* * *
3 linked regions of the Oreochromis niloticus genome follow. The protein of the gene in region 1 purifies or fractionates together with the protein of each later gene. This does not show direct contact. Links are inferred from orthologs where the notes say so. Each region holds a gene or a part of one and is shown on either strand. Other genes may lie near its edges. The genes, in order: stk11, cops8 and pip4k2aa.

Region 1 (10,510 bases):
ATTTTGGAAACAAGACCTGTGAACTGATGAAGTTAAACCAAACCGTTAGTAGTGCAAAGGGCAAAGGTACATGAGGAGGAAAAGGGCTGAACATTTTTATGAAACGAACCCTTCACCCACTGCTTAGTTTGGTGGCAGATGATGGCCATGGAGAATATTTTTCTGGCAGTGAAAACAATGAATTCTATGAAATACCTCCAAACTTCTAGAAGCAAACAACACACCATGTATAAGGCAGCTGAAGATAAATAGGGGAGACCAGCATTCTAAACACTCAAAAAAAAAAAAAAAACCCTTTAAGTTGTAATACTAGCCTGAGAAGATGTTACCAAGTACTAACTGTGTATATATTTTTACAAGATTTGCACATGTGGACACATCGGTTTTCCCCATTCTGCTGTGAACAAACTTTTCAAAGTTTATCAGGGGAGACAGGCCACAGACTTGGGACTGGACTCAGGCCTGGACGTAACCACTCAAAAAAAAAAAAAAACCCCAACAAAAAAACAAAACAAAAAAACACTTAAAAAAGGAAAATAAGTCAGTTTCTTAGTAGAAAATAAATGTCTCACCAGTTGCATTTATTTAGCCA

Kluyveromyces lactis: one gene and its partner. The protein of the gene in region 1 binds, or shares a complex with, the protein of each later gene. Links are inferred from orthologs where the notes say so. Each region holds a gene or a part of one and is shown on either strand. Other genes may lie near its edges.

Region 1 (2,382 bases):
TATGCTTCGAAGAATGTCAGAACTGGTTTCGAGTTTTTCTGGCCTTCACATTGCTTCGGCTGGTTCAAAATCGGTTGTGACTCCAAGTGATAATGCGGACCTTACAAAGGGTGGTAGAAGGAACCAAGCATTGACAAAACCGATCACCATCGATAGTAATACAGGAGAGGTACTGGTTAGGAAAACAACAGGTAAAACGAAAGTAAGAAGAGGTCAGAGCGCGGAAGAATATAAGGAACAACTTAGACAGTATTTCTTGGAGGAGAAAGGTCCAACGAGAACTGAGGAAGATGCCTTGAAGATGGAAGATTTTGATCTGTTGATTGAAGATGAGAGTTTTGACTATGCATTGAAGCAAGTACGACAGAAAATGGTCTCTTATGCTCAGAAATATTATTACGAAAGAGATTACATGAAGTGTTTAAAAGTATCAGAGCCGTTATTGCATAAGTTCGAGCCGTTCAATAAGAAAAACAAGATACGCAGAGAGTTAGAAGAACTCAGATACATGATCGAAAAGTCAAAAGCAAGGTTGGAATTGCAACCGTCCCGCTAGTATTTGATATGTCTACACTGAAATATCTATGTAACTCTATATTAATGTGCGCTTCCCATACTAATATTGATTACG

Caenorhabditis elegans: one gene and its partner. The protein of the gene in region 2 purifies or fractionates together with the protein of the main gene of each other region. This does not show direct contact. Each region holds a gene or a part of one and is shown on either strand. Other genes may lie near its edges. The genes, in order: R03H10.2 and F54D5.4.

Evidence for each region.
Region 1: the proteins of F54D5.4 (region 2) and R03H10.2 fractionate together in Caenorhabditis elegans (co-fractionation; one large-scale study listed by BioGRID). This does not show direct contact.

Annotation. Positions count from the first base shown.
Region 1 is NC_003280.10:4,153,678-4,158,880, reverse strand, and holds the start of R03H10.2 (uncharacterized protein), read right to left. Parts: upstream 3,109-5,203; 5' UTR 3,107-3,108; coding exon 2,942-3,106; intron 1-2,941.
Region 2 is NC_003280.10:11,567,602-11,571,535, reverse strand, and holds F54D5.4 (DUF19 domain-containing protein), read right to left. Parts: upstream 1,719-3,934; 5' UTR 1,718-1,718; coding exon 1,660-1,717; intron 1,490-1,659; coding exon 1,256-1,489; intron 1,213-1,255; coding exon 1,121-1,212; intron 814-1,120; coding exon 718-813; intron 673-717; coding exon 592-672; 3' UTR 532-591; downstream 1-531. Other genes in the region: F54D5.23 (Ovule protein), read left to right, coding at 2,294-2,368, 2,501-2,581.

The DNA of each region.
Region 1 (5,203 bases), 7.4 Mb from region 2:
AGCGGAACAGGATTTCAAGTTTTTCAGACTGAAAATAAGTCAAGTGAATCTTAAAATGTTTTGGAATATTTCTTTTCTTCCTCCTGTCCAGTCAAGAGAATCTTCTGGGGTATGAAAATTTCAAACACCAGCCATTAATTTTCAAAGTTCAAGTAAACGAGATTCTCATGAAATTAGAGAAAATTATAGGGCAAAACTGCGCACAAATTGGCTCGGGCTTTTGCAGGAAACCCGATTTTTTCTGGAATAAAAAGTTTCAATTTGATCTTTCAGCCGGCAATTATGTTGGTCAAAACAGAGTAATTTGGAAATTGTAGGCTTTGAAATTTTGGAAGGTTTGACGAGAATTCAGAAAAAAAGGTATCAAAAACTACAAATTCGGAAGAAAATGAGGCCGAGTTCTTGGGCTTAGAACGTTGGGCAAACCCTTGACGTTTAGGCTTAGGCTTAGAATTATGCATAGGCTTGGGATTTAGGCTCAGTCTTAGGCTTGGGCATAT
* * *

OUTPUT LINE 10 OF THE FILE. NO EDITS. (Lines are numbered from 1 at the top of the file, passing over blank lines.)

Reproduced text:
Annotation. Positions count from the first base shown.